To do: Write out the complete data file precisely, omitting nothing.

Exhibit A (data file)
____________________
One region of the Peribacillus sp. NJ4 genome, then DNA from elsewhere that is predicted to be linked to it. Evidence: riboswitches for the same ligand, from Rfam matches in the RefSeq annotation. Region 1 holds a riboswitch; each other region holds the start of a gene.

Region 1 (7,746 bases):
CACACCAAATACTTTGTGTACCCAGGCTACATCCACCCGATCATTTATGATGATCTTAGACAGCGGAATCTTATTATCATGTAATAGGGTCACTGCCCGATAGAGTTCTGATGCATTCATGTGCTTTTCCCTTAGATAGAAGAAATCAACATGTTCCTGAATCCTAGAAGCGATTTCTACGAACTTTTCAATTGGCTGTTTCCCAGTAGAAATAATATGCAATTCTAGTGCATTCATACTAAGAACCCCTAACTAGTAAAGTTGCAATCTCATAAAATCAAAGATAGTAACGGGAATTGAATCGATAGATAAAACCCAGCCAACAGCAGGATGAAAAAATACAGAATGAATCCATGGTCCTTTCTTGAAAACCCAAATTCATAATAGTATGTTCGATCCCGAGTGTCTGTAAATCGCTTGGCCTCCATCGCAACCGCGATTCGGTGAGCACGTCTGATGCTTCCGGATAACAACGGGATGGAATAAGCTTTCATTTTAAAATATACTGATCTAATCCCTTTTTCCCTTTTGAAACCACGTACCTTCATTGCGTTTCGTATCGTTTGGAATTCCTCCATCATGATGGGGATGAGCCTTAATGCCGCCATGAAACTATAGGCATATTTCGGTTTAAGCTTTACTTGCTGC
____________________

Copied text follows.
One region of the Peribacillus sp. NJ4 genome, then DNA from elsewhere that is predicted to be linked to it. Evidence: riboswitches for the same ligand, from Rfam matches in the RefSeq annotation. Region 1 holds a riboswitch; each other region holds the start of a gene.

Region 1 (7,746 bases):
CACACCAAATACTTTGTGTACCCAGGCTACATCCACCCGATCATTTATGATGATCTTAGACAGCGGAATCTTATTATCATGTAATAGGGTCACTGCCCGATAGAGTTCTGATGCATTCATGTGCTTTTCCCTTAGATAGAAGAAATCAACATGTTCCTGAATCCTAGAAGCGATTTCTACGAACTTTTCAATTGGCTGTTTCCCAGTAGAAATAATATGCAATTCTAGTGCATTCATACTAAGAACCCCTAACTAGTAAAGTTGCAATCTCATAAAATCAAAGATAGTAACGGGAATTGAATCGATAGATAAAACCCAGCCAACAGCAGGATGAAAAAATACAGAATGAATCCATGGTCCTTTCTTGAAAACCCAAATTCATAATAGTATGTTCGATCCCGAGTGTCTGTAAATCGCTTGGCCTCCATCGCAACCGCGATTCGGTGAGCACGTCTGATGCTTCCGGATAACAACGGGATGGAATAAGCTTTCATTTTAAAATATACTGATCTAATCCCTTTTTCCCTTTTGAAACCACGTACCTTCATTGCGTTTCGTATCGTTTGGAATTCCTCCATCATGATGGGGATGAGCCTTAATGCCGCCATGAAACTATAGGCATATTTCGGTTTAAGCTTTACTTGCTGC